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Airline Tests "Only Adults" Seating on Flights

Passengers will be able to reserve this restricted section for a fee.

We all have our different pet peeves on planes. Some of us get upset when passengers recline their seats back, while others are annoyed by travelers who try to exit out of order. But if your biggest flight frustration is crying babies on board, a new solution may be coming your way. One airline has just announced that it will be testing "only adults" seating on flights. Read on to discover exactly what that entails.

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Many travelers are annoyed by children on flights.

Little Girl Sitting Next To Mother Screaming On Airplane

Flying can be a stressful experience as is. But when you add babies and toddlers into the mix, that can be enough to push some adults over the edge.

U.S. travelers ranked crying children as the second most annoying thing to deal with during a flight in a 2018 survey from Genfare, according to CBS News. More recently, The Street reported that 26 percent of respondents for a 2023 survey from flight aggregator Kayak said they believe it is never okay to bring a baby aboard a flight.

A simple search on social media also shows just how much of an annoyance this is for travelers. "Please ban babies from red eye flights. Not one but two crying babies on my flight home right now and I have to work once I land. Please ban it," one user wrote in an Aug. 28 X post.

RELATED: TSA Announces It Will Flag Certain Passengers for Extra Screening.

One airline is now planning to test "only adults" seating on flights.

Business travel. Mature businesswoman sitting in an airplane using a laptop.

Now, one company is looking to tackle this annoyance by being the first airline in Europe to have a dedicated section on the plane for older passengers. In an Aug. 23 translated press release, Turkish-Dutch carrier Corendon Airlines announced that it is planning to test an "Only Adults" zone on one of its routes later this year.

"This zone in the aircraft is intended for travelers traveling without children and for business travelers who want to work in a quiet environment," the release states. "At the same time, the introduction of the Only Adults zone also has a positive effect for parents with children. They don't have to worry as much about possible reactions from fellow passengers if their child is a bit busier or cries."

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This initiative will start in November.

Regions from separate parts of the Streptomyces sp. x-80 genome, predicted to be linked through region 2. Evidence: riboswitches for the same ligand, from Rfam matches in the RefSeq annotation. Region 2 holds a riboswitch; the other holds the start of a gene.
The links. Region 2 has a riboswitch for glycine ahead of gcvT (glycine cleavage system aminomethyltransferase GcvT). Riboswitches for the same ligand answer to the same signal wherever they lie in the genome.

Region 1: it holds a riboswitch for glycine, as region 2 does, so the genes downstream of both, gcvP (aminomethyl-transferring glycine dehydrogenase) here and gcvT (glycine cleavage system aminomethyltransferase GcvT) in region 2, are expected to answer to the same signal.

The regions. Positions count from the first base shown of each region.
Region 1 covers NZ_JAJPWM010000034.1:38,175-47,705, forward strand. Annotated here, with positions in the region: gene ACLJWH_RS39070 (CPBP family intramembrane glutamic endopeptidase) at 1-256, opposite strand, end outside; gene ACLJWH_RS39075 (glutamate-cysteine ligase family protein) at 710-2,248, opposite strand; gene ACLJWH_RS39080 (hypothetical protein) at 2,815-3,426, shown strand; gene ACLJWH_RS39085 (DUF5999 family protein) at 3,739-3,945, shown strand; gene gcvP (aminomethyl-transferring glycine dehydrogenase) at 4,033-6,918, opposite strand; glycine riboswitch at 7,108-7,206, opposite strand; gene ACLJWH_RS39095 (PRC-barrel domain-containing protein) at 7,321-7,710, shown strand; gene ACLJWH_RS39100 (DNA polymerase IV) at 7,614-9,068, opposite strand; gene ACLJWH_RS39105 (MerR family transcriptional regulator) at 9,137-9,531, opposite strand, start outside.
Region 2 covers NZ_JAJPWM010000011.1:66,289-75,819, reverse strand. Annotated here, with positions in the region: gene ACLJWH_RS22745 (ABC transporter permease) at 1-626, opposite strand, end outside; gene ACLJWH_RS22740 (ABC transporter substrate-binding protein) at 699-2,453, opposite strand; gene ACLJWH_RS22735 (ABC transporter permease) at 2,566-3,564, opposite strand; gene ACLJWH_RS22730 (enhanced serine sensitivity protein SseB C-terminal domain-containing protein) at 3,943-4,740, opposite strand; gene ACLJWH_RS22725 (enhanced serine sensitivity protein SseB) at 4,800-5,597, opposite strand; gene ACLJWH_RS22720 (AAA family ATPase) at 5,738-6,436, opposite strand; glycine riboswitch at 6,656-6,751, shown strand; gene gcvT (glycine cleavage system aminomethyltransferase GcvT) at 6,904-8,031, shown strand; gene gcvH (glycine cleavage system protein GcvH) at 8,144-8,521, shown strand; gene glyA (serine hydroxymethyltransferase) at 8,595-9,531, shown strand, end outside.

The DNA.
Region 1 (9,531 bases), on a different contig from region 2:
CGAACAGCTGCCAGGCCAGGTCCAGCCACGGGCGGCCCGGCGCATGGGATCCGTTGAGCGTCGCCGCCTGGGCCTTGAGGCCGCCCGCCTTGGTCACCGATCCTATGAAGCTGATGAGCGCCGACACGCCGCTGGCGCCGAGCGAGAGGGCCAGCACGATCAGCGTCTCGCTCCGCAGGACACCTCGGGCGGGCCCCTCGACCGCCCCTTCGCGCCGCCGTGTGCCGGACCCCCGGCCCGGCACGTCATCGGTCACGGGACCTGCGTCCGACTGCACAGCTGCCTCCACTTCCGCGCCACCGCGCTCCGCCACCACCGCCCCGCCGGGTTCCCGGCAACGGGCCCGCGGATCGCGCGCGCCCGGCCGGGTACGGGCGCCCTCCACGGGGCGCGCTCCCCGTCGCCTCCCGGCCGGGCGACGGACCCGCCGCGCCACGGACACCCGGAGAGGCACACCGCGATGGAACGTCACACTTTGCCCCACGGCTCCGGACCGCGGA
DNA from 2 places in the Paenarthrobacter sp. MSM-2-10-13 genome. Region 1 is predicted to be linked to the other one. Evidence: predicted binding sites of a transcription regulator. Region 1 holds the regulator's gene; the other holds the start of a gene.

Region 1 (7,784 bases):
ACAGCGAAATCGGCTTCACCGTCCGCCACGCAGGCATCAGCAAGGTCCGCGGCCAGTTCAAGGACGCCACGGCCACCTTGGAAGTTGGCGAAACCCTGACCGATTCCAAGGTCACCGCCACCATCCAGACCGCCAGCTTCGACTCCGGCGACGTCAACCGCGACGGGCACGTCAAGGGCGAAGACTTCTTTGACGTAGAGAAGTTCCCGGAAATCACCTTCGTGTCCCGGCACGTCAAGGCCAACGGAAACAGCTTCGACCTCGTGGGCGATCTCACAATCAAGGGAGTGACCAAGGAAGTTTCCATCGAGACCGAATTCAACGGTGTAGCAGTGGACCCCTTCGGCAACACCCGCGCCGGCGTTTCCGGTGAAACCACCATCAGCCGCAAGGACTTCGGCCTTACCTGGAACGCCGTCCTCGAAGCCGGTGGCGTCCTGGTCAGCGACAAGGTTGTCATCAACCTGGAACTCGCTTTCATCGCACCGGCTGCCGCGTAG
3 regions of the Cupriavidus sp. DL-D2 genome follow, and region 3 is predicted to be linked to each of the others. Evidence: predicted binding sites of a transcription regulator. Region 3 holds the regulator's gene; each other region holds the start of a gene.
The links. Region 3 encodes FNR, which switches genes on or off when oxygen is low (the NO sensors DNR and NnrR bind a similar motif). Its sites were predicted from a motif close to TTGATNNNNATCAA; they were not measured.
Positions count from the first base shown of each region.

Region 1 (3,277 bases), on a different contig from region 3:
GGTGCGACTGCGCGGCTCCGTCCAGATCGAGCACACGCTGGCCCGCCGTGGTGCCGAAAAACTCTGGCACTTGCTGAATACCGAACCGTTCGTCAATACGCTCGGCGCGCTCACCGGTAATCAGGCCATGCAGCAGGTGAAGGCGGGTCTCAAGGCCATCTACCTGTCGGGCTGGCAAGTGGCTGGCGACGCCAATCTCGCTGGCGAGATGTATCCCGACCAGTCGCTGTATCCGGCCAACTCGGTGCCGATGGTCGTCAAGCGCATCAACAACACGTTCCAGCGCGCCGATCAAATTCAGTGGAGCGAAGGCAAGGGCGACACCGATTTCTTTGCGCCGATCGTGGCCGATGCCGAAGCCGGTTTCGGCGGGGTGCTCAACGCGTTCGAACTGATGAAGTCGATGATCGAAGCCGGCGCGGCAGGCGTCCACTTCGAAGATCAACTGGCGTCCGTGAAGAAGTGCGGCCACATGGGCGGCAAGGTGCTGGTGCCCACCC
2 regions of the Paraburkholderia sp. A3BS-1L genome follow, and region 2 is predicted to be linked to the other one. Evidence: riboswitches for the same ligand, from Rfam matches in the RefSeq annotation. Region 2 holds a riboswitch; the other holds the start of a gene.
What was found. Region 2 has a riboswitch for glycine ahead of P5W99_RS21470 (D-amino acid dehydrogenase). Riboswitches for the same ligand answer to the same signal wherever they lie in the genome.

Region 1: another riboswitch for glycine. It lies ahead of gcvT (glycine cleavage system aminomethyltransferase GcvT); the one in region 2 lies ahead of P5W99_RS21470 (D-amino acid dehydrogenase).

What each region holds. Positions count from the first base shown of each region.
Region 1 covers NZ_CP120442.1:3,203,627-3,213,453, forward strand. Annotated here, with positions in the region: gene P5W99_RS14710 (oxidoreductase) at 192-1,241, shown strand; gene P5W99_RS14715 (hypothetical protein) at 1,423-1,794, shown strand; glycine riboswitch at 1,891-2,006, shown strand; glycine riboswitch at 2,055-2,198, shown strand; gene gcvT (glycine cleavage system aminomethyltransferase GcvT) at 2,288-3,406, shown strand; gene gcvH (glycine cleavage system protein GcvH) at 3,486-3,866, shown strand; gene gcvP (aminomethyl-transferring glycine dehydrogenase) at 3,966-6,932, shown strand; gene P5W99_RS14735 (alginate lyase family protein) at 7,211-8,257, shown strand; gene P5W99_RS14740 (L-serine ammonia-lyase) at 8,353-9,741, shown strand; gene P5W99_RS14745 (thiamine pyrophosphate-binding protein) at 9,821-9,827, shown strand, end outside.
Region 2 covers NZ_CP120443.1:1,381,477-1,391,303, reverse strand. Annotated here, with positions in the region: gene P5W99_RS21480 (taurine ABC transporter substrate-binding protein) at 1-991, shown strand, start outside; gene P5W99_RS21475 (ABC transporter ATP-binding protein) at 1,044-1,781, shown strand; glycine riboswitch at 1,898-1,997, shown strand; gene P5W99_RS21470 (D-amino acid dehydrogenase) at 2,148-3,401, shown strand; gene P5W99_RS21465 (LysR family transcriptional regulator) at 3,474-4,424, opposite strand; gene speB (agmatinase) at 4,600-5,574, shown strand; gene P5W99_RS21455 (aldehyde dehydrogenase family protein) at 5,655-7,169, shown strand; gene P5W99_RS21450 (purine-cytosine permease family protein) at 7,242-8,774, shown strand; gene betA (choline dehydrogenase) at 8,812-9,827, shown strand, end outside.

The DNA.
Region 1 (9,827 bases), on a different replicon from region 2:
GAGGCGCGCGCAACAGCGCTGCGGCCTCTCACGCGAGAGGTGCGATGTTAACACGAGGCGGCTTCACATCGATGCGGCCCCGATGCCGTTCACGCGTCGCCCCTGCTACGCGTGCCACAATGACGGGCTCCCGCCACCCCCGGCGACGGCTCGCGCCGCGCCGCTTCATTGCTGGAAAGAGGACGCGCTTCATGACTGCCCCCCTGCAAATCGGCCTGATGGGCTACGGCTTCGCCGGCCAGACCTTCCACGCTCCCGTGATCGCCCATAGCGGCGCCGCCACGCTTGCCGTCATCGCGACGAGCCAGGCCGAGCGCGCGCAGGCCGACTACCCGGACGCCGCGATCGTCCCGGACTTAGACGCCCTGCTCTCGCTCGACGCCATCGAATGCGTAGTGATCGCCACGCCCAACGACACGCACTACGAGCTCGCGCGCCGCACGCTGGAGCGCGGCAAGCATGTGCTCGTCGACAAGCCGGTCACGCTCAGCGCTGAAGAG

Corendon Airlines Boeing 737 airplane approaching Düsseldorf airport with clouds in the background.

Corendon Airlines said it is planning to test the restricted seating section on its routes between Amsterdam and Curaçao this fall. The flights are set to start Nov. 3, and travelers can already book their trip through the carrier's website. However, a seat reservation in the Only Adults zone will cost you a fee.

According to the release, the front section of the aircraft will be reserved for the adult-restriction seating. The entire zone will consist of nine extra large seats with extra legroom and 93 standard seats. "The zone is physically separated from the rest of the aircraft by means of walls and curtains, creating a shielded environment that contributes to a calm and relaxed flight," the carrier stated.

If you are 16 or older, you will be able to purchase a standard seat reservation in the Only Adults section for an extra 45 euros (roughly $48) each way. But if you want to book an extra large seat in the zone, it will cost you an extra 100 euros (roughly $108) each way.

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One traveler said they hope other airlines start doing the same.

Little baby boy, playing with toys on board of the aircraft, happy traveler

Despite not going into effect until later this year, Corendon's decision to test an adult-only zone on flights has already received positive praise from travelers.

"As the father of two young children, I quite like the idea of one Dutch carrier to create an adults-only zone onboard in which children under 16 will not be permitted," Live and Let's Fly writer Matthew Klint wrote in an article. "It is good business opportunity and presents a practical solution to the bellyachers who complain bitterly about children on airplanes."

Other people also expressed interest in wanting other carriers to do the same. "I'd definitely pay for a seat in this zone. I hope this becomes the norm, and other airlines start offering something similar," user @wordcaster wrote in an Aug. 27 post on X.

Kali Coleman
Kali Coleman is a Senior Editor at Best Life. Her primary focus is covering news, where she often keeps readers informed on the ongoing COVID-19 pandemic and up-to-date on the latest retail closures. Read more
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